Please make sure you make a system restore point (as covered in part 1) before going any further. I won't take the blame for people who do this wrong or somehow break their system!


You can access the Windows Services screen by going to Start -> Run and typing 'services.msc'. Alternatively make your way to Control Panel -> Administrative Tools -> Services. This screen lists all the Windows Services and gives general descriptions on all of them.


When disabling services you should first check to see if it is running. You can see the status of the service by looking down the status column; it will either be started or blank. If the service is running (started) then first stop the service by right-clicking on the service and selecting "stop" and then disable the service by right-clicking it again, selecting Properties and choosing Disable under the startup type. This service has now been stopped and will no longer start-up when you restart the system.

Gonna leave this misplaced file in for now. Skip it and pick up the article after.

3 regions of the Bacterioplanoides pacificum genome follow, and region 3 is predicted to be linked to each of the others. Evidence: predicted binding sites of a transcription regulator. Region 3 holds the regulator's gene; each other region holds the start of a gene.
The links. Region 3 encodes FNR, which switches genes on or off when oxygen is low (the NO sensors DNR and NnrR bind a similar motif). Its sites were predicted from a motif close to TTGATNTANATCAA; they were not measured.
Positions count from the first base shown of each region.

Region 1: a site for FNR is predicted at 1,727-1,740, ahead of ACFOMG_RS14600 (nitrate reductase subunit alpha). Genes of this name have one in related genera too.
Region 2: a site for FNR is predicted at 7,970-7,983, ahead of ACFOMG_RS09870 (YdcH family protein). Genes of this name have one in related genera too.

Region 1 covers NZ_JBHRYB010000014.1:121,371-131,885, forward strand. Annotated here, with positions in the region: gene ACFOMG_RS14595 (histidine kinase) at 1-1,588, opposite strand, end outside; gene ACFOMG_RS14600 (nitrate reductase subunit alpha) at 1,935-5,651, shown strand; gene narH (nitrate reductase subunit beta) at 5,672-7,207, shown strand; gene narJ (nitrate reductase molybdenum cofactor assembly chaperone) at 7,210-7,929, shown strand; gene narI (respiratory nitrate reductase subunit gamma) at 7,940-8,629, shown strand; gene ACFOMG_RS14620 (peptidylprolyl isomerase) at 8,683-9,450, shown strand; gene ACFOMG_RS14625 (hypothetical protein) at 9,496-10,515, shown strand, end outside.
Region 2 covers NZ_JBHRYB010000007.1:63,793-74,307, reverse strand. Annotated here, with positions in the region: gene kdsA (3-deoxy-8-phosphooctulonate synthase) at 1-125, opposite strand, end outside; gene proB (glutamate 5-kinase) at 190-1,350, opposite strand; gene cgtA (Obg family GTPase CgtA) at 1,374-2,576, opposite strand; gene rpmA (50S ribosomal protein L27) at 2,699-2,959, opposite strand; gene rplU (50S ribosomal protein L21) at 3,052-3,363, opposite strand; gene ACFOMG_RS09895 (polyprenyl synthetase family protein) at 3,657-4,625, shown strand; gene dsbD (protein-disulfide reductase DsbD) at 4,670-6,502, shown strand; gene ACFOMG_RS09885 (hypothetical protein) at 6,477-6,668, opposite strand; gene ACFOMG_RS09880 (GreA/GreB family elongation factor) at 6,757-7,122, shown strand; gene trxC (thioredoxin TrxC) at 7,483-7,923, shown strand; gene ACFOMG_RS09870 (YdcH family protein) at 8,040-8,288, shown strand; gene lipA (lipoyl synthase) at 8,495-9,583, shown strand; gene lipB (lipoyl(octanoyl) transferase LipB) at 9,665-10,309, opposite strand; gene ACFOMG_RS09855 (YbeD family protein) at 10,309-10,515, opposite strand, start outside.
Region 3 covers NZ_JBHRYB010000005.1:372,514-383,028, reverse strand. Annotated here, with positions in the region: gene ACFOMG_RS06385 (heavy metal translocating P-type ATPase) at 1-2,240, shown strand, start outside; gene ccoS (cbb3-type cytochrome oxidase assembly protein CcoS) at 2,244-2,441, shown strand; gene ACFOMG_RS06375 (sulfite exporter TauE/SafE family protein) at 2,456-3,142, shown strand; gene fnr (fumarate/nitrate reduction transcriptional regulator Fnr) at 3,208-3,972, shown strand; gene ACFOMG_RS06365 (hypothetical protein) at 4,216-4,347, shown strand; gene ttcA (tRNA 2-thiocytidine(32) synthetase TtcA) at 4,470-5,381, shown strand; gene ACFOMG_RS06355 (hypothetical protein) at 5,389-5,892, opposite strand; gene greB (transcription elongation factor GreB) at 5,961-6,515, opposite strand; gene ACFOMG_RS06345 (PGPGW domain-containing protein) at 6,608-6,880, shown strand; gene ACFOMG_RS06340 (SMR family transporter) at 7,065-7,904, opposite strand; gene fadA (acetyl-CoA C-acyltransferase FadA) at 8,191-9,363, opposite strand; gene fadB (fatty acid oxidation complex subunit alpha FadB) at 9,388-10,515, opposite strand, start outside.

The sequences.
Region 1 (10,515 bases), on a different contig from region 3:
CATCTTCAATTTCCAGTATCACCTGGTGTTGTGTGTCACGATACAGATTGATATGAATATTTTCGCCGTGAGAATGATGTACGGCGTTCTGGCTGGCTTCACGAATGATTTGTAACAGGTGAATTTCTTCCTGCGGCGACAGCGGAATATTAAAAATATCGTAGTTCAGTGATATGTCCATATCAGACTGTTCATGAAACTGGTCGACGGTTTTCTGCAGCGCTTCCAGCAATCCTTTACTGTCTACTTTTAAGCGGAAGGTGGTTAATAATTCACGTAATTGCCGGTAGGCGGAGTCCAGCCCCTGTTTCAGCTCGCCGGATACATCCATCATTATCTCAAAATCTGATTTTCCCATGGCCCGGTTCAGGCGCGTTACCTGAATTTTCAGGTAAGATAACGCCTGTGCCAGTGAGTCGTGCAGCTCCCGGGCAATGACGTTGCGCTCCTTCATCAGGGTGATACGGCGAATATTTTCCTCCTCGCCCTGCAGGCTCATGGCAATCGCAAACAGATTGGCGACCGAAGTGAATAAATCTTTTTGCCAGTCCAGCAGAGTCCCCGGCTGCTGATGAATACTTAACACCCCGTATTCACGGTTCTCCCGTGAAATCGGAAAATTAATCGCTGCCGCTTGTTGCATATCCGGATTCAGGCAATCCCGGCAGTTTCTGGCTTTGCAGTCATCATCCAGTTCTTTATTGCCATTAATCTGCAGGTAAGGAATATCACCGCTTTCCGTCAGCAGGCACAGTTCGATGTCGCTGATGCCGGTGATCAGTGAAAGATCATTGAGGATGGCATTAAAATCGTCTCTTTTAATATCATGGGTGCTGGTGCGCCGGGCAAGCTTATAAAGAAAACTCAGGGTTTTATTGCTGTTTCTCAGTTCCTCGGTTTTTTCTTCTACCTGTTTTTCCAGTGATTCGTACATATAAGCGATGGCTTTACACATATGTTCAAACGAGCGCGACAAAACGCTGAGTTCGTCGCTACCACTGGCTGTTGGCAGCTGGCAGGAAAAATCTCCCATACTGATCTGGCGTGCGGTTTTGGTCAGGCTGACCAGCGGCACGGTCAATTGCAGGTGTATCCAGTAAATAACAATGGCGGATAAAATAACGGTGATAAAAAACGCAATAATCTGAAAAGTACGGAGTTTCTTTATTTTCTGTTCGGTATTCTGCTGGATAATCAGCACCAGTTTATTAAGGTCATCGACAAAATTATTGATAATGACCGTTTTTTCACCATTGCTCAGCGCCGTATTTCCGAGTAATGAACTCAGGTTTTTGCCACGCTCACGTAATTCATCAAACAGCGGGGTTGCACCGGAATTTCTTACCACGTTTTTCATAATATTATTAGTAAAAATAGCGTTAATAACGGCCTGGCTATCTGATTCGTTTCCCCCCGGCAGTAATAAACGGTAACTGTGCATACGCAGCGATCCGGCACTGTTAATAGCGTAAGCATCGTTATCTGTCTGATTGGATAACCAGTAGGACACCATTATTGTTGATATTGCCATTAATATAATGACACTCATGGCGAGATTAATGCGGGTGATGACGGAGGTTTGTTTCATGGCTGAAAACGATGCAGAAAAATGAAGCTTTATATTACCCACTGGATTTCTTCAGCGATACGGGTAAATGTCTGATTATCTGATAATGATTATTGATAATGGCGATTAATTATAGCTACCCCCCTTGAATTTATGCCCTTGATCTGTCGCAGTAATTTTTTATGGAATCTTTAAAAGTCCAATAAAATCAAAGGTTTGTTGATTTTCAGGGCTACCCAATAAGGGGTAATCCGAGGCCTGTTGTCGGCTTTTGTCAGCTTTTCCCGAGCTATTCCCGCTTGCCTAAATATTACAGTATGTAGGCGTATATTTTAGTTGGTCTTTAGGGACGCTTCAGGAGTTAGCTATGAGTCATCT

Here are a list of services that I have disabled. You may find more services to disable, or require one or more services in this list in order to run certain software. Check out the description for more info.


Alerter

Notifies selected users and computers of administrative alerts. If the service is stopped, programs that use administrative alerts will not receive them. If this service is disabled, any services that explicitly depend on it will fail to start.

Disabled


Application Layer Gateway Service

Provides support for 3rd party protocol plug-ins for Internet Connection Sharing and the Internet Connection Firewall.

Disabled IF you are not using Windows Firewall or ICS (Internet Connection Sharing: a special way of sharing connections in Windows without proxies or routers)

Automatic IF you are using XP's firewall or connection sharing.


Automatic Updates

Enables the download and installation of critical Windows updates. If the service is disabled, the operating system can be manually updated at the Windows Update web site.

Disabled IF you like to know what Microsoft are installing on your PC.

Automatic IF you'd like Microsoft to own your PC.